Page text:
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Daily Voice | Interest rates may go up, but don't expect much change in long-term G-Sec yields, says Rajiv Shastri of NJ Asset Management

Even with slightly higher interest rates, there are still no viable long term investment options that are capable of beating inflation in a sustainable manner.

May 13, 2022 / 07:49 AM IST
Rajiv Shastri is the Director & Chief Executive Officer at NJ Asset Management

Rajiv Shastri is the Director & Chief Executive Officer at NJ Asset Management

Long-term government bonds seem to have surpassed the expected yields on the back of a rate hike by the Reserve Bank of India but Rajiv Shastri, Director and Chief Executive Officer at NJ Asset Management, doesn't see much change from this position.

"While rates may go up some more, we don't expect much change in long term G-Sec yields from this point," shares the finance professional seasoned in the mutual fund space for over 25 years at an interaction with Moneycontrol. Shastri was part of the team that set up HDFC Mutual Fund.

He believes that higher interest rates will lower demand at a time when input costs are high. "Lower demand will mean that higher input costs cannot be passed on to consumers which will squeeze corporate earnings," says Shastri. Excerpts from the interaction:

The market has corrected itself more than 12 percent in little over a month. Do you see more corrections, considering the macro issues?

Market uncertainty has increased considerably over the last month or so amid a continuing war in Ukraine. This war has caused further supply disruptions, intensifying inflationary pressures which now threaten to become systemic.

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Apart from disrupting economic activity because of supply shocks, this also makes the interest rate environment very uncertain.

So, while we do not try to forecast market movements, our protocols indicate that some caution is advisable in this current environment. Our current equity allocation of about 50 percent reflects that caution.

Do you expect slowdown in domestic inflow if there is further correction and volatility?

There have been times when domestic flows have slowed in the past as well, but this is typically a short-lived phenomenon. We must remember that not many investors participate in the equity markets even today and the number is steadily increasing.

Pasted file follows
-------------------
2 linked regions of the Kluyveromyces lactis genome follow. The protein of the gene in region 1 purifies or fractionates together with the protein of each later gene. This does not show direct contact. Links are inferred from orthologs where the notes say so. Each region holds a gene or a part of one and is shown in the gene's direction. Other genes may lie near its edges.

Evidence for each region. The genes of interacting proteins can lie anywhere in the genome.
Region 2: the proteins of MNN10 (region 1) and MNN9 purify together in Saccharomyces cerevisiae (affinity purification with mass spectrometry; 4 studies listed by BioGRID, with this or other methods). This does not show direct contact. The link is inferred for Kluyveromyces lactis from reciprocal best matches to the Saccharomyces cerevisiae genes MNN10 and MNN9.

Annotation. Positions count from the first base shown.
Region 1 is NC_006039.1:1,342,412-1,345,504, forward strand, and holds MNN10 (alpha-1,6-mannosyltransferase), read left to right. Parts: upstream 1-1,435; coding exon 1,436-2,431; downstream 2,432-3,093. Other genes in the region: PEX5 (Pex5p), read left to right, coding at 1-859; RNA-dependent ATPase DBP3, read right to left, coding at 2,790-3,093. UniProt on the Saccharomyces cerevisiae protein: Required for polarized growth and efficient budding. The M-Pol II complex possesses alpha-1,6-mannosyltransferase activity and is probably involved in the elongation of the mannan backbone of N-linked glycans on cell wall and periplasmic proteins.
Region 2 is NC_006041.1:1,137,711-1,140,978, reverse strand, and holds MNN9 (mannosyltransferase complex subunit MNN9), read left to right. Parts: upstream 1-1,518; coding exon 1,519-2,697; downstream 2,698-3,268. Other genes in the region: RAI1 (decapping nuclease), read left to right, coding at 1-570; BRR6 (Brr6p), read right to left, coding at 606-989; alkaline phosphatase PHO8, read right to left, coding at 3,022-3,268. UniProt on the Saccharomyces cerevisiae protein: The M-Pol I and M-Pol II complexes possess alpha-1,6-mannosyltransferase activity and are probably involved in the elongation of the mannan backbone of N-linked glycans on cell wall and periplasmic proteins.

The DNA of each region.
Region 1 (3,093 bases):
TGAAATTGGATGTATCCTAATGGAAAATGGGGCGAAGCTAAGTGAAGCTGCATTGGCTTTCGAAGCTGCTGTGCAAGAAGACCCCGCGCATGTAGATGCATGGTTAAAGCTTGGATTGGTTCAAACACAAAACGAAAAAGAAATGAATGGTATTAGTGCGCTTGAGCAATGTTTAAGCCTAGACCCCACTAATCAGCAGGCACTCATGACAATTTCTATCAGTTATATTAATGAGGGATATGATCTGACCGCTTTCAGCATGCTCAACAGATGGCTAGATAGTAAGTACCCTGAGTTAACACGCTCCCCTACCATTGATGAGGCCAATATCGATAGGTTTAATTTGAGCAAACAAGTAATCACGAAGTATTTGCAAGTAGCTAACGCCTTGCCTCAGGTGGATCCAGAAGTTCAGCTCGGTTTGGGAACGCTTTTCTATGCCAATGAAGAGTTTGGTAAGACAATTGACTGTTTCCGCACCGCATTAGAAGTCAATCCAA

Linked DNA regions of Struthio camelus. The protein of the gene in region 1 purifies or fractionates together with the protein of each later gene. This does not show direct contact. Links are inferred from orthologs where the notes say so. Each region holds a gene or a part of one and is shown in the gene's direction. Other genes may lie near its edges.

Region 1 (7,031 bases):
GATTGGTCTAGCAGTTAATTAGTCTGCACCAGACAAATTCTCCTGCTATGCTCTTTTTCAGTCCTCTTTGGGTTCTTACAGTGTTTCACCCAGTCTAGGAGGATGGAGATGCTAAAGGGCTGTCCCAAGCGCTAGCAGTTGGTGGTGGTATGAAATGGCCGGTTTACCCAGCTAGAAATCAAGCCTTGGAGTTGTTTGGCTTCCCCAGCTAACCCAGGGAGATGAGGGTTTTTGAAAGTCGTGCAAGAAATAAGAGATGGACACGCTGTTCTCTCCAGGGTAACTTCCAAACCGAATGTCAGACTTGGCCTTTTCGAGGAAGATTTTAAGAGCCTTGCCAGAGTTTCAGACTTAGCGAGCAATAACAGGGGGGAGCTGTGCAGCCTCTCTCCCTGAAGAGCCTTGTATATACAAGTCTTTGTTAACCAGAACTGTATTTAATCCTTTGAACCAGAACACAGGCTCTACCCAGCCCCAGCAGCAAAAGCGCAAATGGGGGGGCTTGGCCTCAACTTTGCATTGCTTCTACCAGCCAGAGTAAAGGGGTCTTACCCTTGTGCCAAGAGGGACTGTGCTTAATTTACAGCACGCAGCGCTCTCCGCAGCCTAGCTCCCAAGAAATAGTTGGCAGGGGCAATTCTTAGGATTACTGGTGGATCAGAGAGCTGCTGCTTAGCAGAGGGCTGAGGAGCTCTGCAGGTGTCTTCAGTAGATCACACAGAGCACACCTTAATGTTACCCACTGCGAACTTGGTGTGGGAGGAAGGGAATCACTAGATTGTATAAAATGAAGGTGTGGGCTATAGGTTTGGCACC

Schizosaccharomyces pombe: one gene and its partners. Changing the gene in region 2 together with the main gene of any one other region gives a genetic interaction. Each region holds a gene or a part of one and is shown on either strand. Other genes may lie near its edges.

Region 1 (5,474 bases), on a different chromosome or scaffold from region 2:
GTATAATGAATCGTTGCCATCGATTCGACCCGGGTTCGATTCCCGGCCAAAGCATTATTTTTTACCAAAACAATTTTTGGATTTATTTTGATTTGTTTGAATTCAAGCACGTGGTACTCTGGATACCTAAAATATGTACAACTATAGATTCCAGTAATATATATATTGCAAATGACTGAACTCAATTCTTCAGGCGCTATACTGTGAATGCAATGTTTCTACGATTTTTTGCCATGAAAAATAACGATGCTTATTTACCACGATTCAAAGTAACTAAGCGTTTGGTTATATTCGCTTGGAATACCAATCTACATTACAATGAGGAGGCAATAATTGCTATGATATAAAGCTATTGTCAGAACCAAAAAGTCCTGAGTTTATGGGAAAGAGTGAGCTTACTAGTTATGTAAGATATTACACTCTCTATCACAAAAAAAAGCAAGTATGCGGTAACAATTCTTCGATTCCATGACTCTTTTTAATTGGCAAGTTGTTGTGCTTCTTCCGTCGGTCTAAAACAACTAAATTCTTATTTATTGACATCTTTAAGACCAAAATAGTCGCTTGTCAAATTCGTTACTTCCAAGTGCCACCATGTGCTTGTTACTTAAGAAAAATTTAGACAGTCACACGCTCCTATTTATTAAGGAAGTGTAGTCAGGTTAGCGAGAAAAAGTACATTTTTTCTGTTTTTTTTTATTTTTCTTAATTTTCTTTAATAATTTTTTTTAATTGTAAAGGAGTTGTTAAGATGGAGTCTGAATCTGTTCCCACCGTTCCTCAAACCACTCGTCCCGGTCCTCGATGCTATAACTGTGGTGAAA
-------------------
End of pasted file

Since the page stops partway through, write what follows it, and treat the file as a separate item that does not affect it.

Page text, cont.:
This increased participation is reflected in the inflows that the market experiences. SIP inflows alone are quite substantial and have been growing steadily.

Even with slightly higher interest rates, there are still no viable long-term investment options that are capable of beating inflation in a sustainable manner. So, while there is a possibility that domestic flows may experience some short-term disruption, we don't expect it to persist.

Global growth concerns are at the fore now with the UK economy contracting in March. Do you see recession in Europe?

Europe is in a uniquely disadvantaged position due to its interlinkages with both Ukraine and Russia. The supply disruptions caused by the war in Ukraine have hurt the European economy the most. These are also causing the highest levels of inflation there, compared to the rest of the world. These stagflationary conditions have no easy policy responses and we believe that both the Bank of England and the European Central Bank will struggle with it for some time.

The Eurozone also has the added disadvantage of not having a common fiscal policy for the entire region which can be used to stimulate demand. This deprives them of an economic policy response that is available to the rest of the world. So there is a period of pain that can be expected for the Eurozone which will have some spillover effects on the British Economy as well.

Do you expect faster policy tightening by the Fed as well as the RBI in the upcoming policy meetings as inflation fear seems to be far from over?

The Fed has indicated a clear path and we doubt that it will deviate much from it. It will increase rates and the debt markets there are just about beginning to price these rate hikes.

In India, on the other hand, market yields were already elevated before the rate hikes. And while they have moved up even more in response to the rate hikes, the current long term G-Sec appears to be much higher than warranted from a long-term perspective.

So, while rates may go up some more, we don't expect much change in long-term G-Sec yields from this point. Shorter term G-Sec yields and Corporate bond yields are not that well placed and these may rise with higher interest rates.

Ironically, the longer end of the yield curve appears to be better placed and a safer bet than the short end of the curve.

Do you think the pain of inflation and rate hikes by central banks is yet to be digested by the equity market?

It's not just about higher rates but their impact on the economic environment that matters. We believe that higher interest rates will lower demand at a time when input costs are high. Lower demand will mean that higher input costs cannot be passed on to consumers which will squeeze corporate earnings. This can cause some short term distress since earnings growth expectations continue to be elevated.

Disclaimer: The views and investment tips expressed by investment experts on Moneycontrol.com are their own and not those of the website or its management. Moneycontrol.com advises users to check with certified experts before taking any investment decisions.



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Sunil Shankar Matkar
first published: May 13, 2022 07:49 am
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